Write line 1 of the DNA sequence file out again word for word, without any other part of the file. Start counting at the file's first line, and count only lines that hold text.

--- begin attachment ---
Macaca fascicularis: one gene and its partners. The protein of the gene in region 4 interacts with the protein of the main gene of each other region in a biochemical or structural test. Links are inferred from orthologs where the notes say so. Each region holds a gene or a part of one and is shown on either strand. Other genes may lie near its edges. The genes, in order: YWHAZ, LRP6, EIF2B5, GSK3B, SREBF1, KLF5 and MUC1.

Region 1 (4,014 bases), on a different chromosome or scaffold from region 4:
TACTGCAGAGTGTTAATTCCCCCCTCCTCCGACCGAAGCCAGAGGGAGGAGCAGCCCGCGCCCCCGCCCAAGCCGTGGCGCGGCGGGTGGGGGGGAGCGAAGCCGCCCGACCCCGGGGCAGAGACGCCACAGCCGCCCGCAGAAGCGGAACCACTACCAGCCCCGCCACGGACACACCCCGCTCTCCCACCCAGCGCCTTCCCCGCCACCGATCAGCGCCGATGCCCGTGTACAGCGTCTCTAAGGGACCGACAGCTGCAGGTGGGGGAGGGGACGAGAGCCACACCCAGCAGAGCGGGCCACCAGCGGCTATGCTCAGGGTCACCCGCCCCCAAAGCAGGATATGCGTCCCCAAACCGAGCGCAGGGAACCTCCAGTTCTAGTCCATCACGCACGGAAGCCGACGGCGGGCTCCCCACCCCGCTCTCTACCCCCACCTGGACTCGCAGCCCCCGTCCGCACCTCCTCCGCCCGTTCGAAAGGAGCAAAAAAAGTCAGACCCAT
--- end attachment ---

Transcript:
Macaca fascicularis: one gene and its partners. The protein of the gene in region 4 interacts with the protein of the main gene of each other region in a biochemical or structural test. Links are inferred from orthologs where the notes say so. Each region holds a gene or a part of one and is shown on either strand. Other genes may lie near its edges. The genes, in order: YWHAZ, LRP6, EIF2B5, GSK3B, SREBF1, KLF5 and MUC1.